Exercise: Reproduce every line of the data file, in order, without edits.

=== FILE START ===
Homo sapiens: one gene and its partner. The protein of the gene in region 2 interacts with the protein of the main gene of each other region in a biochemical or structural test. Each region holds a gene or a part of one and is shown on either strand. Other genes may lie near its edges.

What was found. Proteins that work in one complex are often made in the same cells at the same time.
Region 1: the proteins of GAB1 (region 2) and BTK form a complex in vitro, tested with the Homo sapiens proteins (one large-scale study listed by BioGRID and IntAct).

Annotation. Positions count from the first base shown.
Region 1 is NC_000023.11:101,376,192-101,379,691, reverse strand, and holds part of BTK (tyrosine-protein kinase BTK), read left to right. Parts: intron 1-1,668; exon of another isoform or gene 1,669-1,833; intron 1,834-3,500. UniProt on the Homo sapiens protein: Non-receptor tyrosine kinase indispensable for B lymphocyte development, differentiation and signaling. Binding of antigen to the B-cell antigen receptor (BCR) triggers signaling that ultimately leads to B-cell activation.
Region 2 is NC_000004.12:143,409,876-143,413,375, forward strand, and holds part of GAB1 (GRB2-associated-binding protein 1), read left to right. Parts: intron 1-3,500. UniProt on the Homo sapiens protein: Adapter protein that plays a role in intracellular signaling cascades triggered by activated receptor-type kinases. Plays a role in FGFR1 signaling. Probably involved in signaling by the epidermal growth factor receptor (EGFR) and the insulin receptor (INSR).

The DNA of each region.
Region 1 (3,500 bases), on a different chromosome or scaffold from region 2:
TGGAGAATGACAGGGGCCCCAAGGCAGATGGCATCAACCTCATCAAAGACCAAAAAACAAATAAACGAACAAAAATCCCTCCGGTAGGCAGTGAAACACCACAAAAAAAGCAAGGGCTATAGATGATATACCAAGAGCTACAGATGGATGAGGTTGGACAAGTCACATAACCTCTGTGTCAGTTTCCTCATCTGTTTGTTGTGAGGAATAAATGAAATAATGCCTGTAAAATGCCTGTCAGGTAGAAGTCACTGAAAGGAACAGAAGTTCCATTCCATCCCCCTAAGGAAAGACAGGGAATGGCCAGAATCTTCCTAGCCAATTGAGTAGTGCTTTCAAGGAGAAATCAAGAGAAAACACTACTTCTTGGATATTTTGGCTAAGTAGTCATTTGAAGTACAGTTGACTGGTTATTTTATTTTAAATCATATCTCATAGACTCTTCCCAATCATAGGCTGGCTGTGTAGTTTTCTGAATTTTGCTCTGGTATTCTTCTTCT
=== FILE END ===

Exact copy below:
Homo sapiens: one gene and its partner. The protein of the gene in region 2 interacts with the protein of the main gene of each other region in a biochemical or structural test. Each region holds a gene or a part of one and is shown on either strand. Other genes may lie near its edges.

What was found. Proteins that work in one complex are often made in the same cells at the same time.
Region 1: the proteins of GAB1 (region 2) and BTK form a complex in vitro, tested with the Homo sapiens proteins (one large-scale study listed by BioGRID and IntAct).

Annotation. Positions count from the first base shown.
Region 1 is NC_000023.11:101,376,192-101,379,691, reverse strand, and holds part of BTK (tyrosine-protein kinase BTK), read left to right. Parts: intron 1-1,668; exon of another isoform or gene 1,669-1,833; intron 1,834-3,500. UniProt on the Homo sapiens protein: Non-receptor tyrosine kinase indispensable for B lymphocyte development, differentiation and signaling. Binding of antigen to the B-cell antigen receptor (BCR) triggers signaling that ultimately leads to B-cell activation.
Region 2 is NC_000004.12:143,409,876-143,413,375, forward strand, and holds part of GAB1 (GRB2-associated-binding protein 1), read left to right. Parts: intron 1-3,500. UniProt on the Homo sapiens protein: Adapter protein that plays a role in intracellular signaling cascades triggered by activated receptor-type kinases. Plays a role in FGFR1 signaling. Probably involved in signaling by the epidermal growth factor receptor (EGFR) and the insulin receptor (INSR).

The DNA of each region.
Region 1 (3,500 bases), on a different chromosome or scaffold from region 2:
TGGAGAATGACAGGGGCCCCAAGGCAGATGGCATCAACCTCATCAAAGACCAAAAAACAAATAAACGAACAAAAATCCCTCCGGTAGGCAGTGAAACACCACAAAAAAAGCAAGGGCTATAGATGATATACCAAGAGCTACAGATGGATGAGGTTGGACAAGTCACATAACCTCTGTGTCAGTTTCCTCATCTGTTTGTTGTGAGGAATAAATGAAATAATGCCTGTAAAATGCCTGTCAGGTAGAAGTCACTGAAAGGAACAGAAGTTCCATTCCATCCCCCTAAGGAAAGACAGGGAATGGCCAGAATCTTCCTAGCCAATTGAGTAGTGCTTTCAAGGAGAAATCAAGAGAAAACACTACTTCTTGGATATTTTGGCTAAGTAGTCATTTGAAGTACAGTTGACTGGTTATTTTATTTTAAATCATATCTCATAGACTCTTCCCAATCATAGGCTGGCTGTGTAGTTTTCTGAATTTTGCTCTGGTATTCTTCTTCT